Every May for the past three years I have been a visiting scholar at KU Leuven in Belgium. Although part of my role here is teaching, primarily in an EU-sponsored master’s degree, I do have the great fortune to see a variety of heritage sites and get involved in a number of heritage-based research projects (some of which do involve sport heritage topics). In any event, as you can imagine much of the heritage tourism in Belgium is focused on the First World War, particularly during the centenary commemorations. This past weekend I went to an exhibition called Ravaged at Museum Leuven. The text below describes the purpose of the exhibition:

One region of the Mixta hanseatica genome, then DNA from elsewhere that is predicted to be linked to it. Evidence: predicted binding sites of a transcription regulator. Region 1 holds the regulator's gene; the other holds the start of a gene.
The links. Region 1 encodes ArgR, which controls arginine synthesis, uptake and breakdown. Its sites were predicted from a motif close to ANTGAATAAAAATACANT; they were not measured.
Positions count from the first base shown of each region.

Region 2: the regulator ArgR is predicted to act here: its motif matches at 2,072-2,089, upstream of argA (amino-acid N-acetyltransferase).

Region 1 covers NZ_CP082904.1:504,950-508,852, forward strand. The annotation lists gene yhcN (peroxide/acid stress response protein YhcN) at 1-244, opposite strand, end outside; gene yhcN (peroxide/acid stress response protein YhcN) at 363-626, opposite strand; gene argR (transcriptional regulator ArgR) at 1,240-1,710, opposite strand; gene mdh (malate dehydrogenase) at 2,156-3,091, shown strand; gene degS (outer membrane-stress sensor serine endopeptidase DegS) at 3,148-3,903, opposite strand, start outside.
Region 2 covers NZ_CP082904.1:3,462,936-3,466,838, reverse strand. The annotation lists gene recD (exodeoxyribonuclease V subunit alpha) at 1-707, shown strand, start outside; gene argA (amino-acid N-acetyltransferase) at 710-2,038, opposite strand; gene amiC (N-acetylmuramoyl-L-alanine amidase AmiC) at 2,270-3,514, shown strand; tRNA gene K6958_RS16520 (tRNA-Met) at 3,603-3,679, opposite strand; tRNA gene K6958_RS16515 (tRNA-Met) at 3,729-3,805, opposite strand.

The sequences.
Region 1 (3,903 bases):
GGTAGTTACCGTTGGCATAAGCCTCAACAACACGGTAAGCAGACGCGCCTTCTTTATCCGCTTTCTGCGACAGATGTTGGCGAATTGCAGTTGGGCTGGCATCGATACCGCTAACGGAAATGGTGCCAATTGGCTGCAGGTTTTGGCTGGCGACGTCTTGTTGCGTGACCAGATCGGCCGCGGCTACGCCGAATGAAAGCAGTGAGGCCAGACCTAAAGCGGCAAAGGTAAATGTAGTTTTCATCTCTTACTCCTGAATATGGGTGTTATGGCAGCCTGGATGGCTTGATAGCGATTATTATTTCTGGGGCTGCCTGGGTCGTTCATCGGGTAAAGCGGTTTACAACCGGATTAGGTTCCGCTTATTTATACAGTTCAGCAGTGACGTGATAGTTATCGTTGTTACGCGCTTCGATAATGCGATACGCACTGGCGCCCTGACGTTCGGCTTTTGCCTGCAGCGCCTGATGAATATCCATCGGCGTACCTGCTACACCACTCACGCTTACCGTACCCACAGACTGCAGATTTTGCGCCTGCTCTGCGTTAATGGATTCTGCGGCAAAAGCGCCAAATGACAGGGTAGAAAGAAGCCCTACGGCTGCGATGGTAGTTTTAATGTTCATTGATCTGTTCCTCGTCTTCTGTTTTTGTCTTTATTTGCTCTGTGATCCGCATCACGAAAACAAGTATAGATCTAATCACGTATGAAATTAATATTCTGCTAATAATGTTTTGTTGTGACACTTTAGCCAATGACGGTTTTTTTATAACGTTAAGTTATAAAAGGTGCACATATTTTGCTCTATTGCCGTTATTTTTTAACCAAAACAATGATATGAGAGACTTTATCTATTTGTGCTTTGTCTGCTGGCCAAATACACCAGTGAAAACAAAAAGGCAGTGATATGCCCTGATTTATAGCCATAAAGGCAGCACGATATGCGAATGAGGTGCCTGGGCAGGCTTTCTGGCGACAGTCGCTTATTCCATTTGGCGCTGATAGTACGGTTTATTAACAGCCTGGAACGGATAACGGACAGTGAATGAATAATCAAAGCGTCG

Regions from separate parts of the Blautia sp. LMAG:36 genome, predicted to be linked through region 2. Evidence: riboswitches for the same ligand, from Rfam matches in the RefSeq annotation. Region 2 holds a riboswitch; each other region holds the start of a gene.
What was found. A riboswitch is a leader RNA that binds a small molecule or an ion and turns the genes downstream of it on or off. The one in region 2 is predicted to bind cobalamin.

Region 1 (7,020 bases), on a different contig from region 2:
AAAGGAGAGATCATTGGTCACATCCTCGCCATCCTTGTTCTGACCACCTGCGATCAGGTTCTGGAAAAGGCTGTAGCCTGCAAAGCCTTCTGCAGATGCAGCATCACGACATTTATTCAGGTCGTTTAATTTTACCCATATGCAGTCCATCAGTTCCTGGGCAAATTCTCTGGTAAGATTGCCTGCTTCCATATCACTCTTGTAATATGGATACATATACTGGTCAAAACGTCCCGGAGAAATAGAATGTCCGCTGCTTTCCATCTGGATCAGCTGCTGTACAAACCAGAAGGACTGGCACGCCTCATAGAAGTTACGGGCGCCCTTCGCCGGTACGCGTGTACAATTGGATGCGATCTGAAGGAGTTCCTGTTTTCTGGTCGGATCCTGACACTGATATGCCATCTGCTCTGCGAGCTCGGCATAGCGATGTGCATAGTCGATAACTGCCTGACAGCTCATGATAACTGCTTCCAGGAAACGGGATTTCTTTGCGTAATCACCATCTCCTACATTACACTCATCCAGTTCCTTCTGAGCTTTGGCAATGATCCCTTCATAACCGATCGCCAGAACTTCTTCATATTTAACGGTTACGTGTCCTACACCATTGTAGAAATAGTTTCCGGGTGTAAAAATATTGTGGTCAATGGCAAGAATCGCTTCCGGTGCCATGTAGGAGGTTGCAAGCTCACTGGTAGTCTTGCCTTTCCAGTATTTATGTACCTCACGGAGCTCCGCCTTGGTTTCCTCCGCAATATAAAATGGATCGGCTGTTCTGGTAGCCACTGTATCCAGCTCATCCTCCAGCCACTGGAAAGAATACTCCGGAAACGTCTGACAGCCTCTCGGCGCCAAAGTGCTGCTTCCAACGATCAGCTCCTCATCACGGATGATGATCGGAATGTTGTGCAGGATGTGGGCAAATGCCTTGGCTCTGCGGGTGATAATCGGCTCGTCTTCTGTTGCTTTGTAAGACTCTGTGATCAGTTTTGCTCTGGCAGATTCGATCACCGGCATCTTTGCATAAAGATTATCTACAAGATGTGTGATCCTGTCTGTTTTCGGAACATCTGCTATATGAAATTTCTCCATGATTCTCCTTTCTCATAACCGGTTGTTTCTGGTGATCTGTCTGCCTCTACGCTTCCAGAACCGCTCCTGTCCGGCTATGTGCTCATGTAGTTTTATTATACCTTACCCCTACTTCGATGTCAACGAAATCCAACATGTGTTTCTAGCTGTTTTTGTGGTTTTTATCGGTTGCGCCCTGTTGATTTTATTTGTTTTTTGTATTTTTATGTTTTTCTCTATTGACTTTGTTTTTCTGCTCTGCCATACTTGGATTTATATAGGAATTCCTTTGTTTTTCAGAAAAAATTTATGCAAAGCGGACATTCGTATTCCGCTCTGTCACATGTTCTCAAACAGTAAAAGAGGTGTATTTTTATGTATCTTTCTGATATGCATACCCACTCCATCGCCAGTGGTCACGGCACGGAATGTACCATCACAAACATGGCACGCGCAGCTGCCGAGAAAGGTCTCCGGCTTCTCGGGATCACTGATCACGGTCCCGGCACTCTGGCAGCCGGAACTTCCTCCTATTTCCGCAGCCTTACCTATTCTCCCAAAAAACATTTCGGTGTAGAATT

The sacking of KU Leuven’s library, detailed in the introduction of Margaret MacMillan’s excellent The War That Ended Peace, was one of the most shocking instances of cultural heritage being targeted in wartime, and placed Leuven as having a shared-heritage of destruction with other cities around the world. However, beyond topic itself – which is very interesting, and awfully depressing – of particular interest to me was that this was the first instance that I had encountered of (for lack of a better term) “meta-heritage.” In other words, here was a heritage site essentially staging an exhibition about heritage. I’m sure there are loads of other examples, particularly in celebration of anniversaries of heritage legislation and heritage organizations (though these would seem to me to be a bit once-removed), but this was the first exhibition I have encountered where the heritage was the…heritage.
Of course, this hasn’t a lick to do with sport heritage – until, of course, sport heritage gets very self-referential.